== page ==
Duke runs for reelection as sheriff of the city and county of Honolulu, 1936.

Duke Kahanamoku Asks Sheriff Re-election On Basis of Present Record

Kahanamoku, scion of one of the few remaining full-blooded Hawaiian families in the islands, was responsible for returning the sheriff’s office, for the first 25 years of city and county government always held by a Democrat, to the Democratic fold after it had lapsed momentarily into the hands of the Republicans with results that are too well known and too well remembered by every resident of Hawaii to repeat here.

Perhaps the most famous living exponent of the Hawaiian race is Duke P. Kahanamoku, who first spread the name of the Territory over the newspapers and magazines of the world by his swimming prowess and is now seeking re-election as sheriff of the city and county of Honolulu on the Democratic ticket.

For Sheriff

DUKE P. KAHANAMOKU

The Duke first took the world by storm when, and absolutely unknown, he went to the quadrennial Olympic games as one of the American team and made a clean sweep of all the swimming events in which he was entered, establishing several world’s records that stood for many years. He repeated this performance in the following Olympic games and ruled supreme in acquatic affairs until his voluntary retirement from active competition.

On his return to Hawaii the gratitude of the citizens of the Territory was expressed in the form of a public fund which was used to provide a residence for the Kahanamoku family.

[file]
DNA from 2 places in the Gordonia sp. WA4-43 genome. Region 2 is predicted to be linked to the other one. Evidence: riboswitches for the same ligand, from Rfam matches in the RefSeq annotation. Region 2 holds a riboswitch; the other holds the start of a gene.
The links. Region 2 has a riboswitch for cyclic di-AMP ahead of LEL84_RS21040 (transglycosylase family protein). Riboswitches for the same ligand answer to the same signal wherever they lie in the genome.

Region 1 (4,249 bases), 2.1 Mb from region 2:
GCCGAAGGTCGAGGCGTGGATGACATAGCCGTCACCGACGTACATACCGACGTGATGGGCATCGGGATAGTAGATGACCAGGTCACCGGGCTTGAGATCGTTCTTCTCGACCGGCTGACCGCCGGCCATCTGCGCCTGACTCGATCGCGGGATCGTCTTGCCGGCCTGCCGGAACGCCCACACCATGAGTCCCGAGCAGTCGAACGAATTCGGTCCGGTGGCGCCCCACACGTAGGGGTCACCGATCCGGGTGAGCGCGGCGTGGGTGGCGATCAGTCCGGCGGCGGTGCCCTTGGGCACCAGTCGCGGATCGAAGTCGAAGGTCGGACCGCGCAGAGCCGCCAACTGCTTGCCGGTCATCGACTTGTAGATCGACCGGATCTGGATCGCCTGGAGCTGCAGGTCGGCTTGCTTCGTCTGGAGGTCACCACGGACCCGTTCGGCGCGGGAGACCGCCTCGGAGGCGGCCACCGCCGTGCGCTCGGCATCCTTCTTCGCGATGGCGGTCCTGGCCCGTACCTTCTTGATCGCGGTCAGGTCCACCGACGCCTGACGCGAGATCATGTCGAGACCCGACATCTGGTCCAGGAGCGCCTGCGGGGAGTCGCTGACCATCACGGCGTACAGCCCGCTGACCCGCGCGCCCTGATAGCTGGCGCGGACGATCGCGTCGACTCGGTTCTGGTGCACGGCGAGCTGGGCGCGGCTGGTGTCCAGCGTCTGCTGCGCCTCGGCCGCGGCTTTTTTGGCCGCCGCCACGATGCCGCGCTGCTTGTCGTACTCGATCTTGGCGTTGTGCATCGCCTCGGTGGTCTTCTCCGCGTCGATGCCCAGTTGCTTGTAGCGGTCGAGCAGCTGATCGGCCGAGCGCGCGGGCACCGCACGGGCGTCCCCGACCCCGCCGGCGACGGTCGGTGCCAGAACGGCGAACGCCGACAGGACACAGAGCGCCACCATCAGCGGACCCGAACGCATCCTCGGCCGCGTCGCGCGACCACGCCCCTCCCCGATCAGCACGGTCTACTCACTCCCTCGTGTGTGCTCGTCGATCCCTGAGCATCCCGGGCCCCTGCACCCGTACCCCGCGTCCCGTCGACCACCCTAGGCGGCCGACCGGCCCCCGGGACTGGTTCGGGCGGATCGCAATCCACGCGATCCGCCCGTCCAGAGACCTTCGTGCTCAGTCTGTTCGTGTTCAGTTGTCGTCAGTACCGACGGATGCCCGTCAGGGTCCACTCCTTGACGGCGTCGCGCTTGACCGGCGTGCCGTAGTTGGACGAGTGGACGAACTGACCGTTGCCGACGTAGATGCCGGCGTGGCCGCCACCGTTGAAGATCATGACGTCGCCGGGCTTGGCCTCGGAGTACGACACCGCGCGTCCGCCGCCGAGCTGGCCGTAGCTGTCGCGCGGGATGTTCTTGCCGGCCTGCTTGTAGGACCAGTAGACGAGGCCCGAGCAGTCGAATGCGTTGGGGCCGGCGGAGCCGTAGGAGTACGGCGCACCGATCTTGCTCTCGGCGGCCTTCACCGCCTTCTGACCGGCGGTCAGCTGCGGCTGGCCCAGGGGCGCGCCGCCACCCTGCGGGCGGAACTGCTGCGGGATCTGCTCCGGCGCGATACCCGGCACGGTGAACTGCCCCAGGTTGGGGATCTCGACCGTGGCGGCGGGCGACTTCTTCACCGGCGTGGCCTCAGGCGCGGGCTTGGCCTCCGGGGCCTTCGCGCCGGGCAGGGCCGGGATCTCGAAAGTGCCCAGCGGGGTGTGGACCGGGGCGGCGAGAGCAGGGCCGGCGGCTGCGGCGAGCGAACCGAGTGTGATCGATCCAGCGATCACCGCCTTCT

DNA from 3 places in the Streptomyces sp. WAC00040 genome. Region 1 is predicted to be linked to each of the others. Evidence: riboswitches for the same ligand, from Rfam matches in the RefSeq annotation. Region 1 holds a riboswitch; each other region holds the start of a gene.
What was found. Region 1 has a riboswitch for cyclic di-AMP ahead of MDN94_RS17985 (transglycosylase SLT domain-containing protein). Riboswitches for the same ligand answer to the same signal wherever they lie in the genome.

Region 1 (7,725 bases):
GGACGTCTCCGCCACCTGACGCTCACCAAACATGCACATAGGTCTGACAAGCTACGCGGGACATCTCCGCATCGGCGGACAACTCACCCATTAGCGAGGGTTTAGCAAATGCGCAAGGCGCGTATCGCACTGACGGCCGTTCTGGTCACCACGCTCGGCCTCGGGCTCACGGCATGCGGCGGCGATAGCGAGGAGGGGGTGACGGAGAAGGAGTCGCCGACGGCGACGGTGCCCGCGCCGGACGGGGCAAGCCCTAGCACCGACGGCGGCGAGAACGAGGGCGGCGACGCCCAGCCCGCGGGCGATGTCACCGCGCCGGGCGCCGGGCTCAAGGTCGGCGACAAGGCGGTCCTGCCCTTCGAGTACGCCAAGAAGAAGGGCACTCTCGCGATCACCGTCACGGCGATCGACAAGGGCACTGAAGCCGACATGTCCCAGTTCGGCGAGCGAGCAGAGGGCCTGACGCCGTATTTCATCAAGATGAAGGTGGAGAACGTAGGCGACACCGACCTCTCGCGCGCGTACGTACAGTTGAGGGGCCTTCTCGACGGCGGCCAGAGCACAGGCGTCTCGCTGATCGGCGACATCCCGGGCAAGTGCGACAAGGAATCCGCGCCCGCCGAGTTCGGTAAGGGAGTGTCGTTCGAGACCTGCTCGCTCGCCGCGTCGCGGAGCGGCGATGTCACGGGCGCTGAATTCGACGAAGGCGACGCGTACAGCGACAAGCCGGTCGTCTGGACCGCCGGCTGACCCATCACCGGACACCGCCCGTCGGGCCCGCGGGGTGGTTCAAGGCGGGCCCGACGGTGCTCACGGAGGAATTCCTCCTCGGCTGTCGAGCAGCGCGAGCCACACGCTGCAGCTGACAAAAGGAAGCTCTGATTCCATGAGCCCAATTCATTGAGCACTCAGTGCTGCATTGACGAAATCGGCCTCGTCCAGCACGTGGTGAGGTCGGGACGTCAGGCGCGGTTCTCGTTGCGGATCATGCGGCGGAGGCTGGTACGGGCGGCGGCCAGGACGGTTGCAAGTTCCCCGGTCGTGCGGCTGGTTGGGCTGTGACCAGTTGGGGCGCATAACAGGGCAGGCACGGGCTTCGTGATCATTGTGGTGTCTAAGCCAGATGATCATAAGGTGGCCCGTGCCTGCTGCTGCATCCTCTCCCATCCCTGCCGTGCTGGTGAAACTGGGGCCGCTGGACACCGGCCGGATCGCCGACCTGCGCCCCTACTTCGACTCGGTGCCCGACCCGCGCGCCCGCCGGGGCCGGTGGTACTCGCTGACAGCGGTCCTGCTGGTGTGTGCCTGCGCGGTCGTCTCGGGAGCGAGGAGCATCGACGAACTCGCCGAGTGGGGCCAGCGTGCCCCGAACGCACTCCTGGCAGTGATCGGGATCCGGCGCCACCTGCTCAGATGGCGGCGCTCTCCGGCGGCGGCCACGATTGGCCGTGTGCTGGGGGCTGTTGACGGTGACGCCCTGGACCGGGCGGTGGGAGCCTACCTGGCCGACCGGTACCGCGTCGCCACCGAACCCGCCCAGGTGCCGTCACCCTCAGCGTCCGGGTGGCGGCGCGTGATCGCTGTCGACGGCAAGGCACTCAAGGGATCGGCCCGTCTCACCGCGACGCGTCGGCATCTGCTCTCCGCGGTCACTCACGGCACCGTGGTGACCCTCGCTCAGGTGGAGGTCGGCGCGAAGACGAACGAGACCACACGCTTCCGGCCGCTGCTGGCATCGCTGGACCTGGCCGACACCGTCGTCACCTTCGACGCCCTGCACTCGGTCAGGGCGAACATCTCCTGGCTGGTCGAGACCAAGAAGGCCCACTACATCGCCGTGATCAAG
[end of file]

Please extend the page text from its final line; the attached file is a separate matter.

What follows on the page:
The Duke declares in his speeches that he carries on the duties of sheriff of the city and county in the clean and sportsmanlike manner which distinguished his athletic career.

Despite inadequate appropriations provided for the greatly needed new construction at the city and county jail, which is under the jurisdiction of the sheriff’s office, Kahanamoku has established an efficient record in the conduct of this institution—a record on which he is asking renomination at re-election.

“I am a man of few words,” the Duke declares. “When I was representing Hawaii against the best swimmers in the world, I never predicted that I would win any particular race—but I think I won my share. It is the same with the present race for the sheriff’s office.”

[Duke seems to have followed in the footsteps of his father. Duke P. Kahanamoku’s father, Duke K. Kahanamoku served in various positions in the police department, ultimately reaching the rank of captain.]

(Alakai o Hawaii, 9/24/1936, p. 1)

Duke Kahanamoku Asks Sheriff Re-election On Basis of Present Record

The Hawaii Democrat, Volume 9, Number 24, Page 1. September 24, 1936.

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